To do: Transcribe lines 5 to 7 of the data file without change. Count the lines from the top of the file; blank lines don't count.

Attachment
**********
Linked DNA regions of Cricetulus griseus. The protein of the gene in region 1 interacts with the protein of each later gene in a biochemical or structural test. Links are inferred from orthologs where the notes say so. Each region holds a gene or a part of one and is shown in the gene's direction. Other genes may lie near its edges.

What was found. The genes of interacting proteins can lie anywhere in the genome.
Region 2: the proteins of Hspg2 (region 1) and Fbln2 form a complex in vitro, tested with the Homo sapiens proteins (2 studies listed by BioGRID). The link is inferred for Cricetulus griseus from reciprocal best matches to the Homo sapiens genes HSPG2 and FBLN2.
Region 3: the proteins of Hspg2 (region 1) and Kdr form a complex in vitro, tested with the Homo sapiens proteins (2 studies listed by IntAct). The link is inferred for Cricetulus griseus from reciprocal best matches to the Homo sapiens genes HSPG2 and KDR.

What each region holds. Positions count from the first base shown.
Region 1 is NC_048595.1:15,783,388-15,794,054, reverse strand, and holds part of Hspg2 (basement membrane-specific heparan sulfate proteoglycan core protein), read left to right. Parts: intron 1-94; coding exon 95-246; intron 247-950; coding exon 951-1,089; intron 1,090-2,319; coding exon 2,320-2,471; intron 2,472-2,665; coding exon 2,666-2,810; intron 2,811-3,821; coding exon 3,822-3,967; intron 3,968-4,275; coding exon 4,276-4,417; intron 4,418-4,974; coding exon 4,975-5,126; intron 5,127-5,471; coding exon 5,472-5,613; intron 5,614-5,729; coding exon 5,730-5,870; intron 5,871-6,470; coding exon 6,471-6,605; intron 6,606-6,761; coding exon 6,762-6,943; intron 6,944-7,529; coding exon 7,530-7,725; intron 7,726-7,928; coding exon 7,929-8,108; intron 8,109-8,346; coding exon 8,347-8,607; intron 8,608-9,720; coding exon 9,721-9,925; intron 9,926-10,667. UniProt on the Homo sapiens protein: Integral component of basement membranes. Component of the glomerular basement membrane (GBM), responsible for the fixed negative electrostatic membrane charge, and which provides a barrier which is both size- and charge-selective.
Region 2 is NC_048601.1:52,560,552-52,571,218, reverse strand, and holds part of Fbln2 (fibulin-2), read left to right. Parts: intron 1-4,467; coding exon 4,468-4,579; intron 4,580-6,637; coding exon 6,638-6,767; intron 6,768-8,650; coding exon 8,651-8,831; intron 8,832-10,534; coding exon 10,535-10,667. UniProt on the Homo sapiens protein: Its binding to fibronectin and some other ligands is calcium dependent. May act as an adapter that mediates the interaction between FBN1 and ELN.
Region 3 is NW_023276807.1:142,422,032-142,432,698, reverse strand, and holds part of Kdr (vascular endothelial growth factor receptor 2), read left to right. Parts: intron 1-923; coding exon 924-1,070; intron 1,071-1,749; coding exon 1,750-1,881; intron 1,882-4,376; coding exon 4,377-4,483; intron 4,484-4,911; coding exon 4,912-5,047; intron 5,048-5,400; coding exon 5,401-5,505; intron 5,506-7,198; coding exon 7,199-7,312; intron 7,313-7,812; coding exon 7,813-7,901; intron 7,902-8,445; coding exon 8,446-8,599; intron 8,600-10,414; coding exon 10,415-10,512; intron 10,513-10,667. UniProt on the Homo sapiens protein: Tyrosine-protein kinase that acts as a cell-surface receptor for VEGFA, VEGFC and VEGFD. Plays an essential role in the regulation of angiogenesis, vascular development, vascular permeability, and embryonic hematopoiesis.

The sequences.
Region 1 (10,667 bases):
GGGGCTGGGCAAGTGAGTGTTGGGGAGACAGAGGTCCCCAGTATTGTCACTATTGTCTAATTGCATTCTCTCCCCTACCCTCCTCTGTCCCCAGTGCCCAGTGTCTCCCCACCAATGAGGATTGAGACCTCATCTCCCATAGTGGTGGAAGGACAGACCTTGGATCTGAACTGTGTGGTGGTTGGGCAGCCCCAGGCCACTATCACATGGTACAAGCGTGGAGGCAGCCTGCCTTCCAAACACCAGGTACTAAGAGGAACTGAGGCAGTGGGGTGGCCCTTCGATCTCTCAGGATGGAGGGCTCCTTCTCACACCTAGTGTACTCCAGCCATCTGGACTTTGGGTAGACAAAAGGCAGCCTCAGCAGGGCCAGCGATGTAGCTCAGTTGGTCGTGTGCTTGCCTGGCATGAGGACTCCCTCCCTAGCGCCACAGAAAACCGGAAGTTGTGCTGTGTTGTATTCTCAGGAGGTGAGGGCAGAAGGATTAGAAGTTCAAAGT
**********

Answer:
What each region holds. Positions count from the first base shown.
Region 1 is NC_048595.1:15,783,388-15,794,054, reverse strand, and holds part of Hspg2 (basement membrane-specific heparan sulfate proteoglycan core protein), read left to right. Parts: intron 1-94; coding exon 95-246; intron 247-950; coding exon 951-1,089; intron 1,090-2,319; coding exon 2,320-2,471; intron 2,472-2,665; coding exon 2,666-2,810; intron 2,811-3,821; coding exon 3,822-3,967; intron 3,968-4,275; coding exon 4,276-4,417; intron 4,418-4,974; coding exon 4,975-5,126; intron 5,127-5,471; coding exon 5,472-5,613; intron 5,614-5,729; coding exon 5,730-5,870; intron 5,871-6,470; coding exon 6,471-6,605; intron 6,606-6,761; coding exon 6,762-6,943; intron 6,944-7,529; coding exon 7,530-7,725; intron 7,726-7,928; coding exon 7,929-8,108; intron 8,109-8,346; coding exon 8,347-8,607; intron 8,608-9,720; coding exon 9,721-9,925; intron 9,926-10,667. UniProt on the Homo sapiens protein: Integral component of basement membranes. Component of the glomerular basement membrane (GBM), responsible for the fixed negative electrostatic membrane charge, and which provides a barrier which is both size- and charge-selective.
Region 2 is NC_048601.1:52,560,552-52,571,218, reverse strand, and holds part of Fbln2 (fibulin-2), read left to right. Parts: intron 1-4,467; coding exon 4,468-4,579; intron 4,580-6,637; coding exon 6,638-6,767; intron 6,768-8,650; coding exon 8,651-8,831; intron 8,832-10,534; coding exon 10,535-10,667. UniProt on the Homo sapiens protein: Its binding to fibronectin and some other ligands is calcium dependent. May act as an adapter that mediates the interaction between FBN1 and ELN.